Black Currawong _King Island_ by dfgh4bnmu



   Black Currawong (King Island)
   1      Family                            Artamidae

   2      Scientific name                   Strepera fuliginosa colei Mathews, 1916

   3      Common name                       Black Currawong (King Island)

   4      Conservation status Vulnerable: D1

5 Reasons for listing                                                 to breed (Schodde and Mason, 1999), but may be the
The population of this subspecies probably contains                   result of a longer-term decline.
about 500 mature individuals (Vulnerable: D1).

                                       Estimate      Reliability
 Extent of occurrence                 800 km2              high
   trend                                 stable            high
 Area of occupancy                    500 km2               low
   trend                                 stable         medium
 No. of breeding birds                     500              low
   trend                                 stable         medium
 No. of sub-populations                      1             high
 Generation time                        5 years             low
6 Infraspecific taxa
S. f. fuliginosa (Tasmania) and S. f. parvior (Flinders I.)           11 Information required
are Least Concern.
                                                                      11.1     Measurement of population size and trends.
7 Past range and abundance
                                                                      12 Recovery objectives
Endemic to King I. Tas. (Schodde and Mason, 1999).
                                                                      12.1     To ensure the population is stable over an
8 Present range and abundance                                                  extended period.
Occurs sporadically in all parts of the island (Green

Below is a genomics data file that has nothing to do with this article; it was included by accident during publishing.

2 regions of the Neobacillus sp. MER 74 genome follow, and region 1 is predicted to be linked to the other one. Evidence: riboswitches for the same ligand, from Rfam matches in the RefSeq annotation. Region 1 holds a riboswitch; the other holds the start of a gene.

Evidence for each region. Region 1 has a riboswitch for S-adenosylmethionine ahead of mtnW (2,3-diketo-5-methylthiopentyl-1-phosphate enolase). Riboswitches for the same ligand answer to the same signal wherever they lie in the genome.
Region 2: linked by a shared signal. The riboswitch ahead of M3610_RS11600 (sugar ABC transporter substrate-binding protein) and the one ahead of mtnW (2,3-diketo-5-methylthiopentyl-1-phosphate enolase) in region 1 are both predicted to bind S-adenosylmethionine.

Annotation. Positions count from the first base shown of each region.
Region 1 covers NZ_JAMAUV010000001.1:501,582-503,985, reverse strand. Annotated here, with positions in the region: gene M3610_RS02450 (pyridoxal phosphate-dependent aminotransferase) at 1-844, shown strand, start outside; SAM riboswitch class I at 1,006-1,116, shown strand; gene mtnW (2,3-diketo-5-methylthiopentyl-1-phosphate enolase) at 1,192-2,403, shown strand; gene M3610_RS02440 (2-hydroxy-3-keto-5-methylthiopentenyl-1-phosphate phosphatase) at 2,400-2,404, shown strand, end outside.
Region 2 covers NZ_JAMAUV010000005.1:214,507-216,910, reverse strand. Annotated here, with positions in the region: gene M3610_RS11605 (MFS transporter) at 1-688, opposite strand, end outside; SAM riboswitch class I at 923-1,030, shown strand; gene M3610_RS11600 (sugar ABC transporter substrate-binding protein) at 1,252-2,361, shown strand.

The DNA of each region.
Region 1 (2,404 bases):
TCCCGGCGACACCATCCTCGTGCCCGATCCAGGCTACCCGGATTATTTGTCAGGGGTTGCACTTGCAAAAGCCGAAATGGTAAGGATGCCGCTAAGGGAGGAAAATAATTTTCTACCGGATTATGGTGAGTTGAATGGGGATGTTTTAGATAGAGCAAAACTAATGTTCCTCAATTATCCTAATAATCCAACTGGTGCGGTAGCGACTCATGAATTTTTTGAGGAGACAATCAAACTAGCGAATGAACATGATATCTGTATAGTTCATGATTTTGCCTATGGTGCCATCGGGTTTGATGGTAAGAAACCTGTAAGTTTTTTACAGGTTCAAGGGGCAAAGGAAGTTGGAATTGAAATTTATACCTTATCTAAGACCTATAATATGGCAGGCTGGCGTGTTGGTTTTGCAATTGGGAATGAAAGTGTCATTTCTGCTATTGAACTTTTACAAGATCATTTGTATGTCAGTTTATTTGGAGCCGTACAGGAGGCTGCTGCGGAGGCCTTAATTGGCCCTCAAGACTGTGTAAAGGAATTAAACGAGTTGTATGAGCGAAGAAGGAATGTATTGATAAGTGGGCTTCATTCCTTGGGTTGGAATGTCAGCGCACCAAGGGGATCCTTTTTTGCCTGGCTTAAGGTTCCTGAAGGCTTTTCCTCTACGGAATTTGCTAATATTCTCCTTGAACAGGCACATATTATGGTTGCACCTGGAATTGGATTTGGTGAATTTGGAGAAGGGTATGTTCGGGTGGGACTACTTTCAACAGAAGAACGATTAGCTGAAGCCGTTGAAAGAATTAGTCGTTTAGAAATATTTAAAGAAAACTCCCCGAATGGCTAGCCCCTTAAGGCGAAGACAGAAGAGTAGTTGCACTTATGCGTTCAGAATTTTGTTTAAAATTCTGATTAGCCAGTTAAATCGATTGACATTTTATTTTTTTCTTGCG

and McGarvie, 1971).                                                  13 Actions completed or under way
9 Ecology
Black Currawongs are omnivorous, having a diet of                     14 Management actions required
insects, carrion, fruit and small vertebrates (Blakers et             14.1     Initiate monitoring of population size.
al., 1984). On King I., Black Currawongs live in wet
sclerophyll forest, woodland and heath, and feed on                   14.2     If trends negative, determine necessary
beaches amongst seaweed and in pasture (Green and                               conservation management.
McGarvie, 1971). They build their open stick nests in                 15 Organisations responsible for
trees, laying 2-3 eggs, like the Tasmanian subspecies                 conservation
(Beruldsen, 1980).                                                    Tasmanian Parks and Wildlife Service.
10 Threats                                                            16 Other organisations involved
The scarcity of the Black Currawong on King I. has                    Local government, Tasmanian Forestry Commission,
been attributed to a lack of forested habitat in which                bird-watching societies.

 17 Staff and financial resources required for recovery to be carried out
 Staff resources required 2001-2005     0.2 Project Officer 1
 Financial resources required 2001-2005
 Action                                                                   Conservation          Other funding                    Total
                                                                              agencies                 sources
 Determine population size and management requirements 1                     $10,000                  $1,500               $11,500
 Monitoring 1                                                                   $500                  $1,500                $2,000
 Total                                                                        $10,500                 $3,000               $13,500
 1 Costs shared among all six threatened King I. taxa: Green Rosella, Orange-bellied Parrot, Scrubtit, Brown Thornbill, Yellow
   Wattlebird and Black Currawong

18 Bibliography
Beruldsen, G. R. 1980. A Field Guide to Nests and Eggs of   Schodde, R. and Mason, I. J. 1999. The Directory of
Australian Birds. Rigby, Adelaide.                          Australian Birds: Passerines. CSIRO Wildlife and
                                                            Ecology, Canberra.
Blakers, M., Davies, S. J. J. F. and Reilly, P. N. 1984.
The Atlas of Australian Birds. RAOU and Melbourne           Comments received from
University Press, Melbourne.                                Sally Bryant, Mark Holdsworth, Nick Mooney.
Green, R. and McGarvie, A. M. 1971. The birds of
King Island. Rec. Queen Vic. Museum 40:1- 42.


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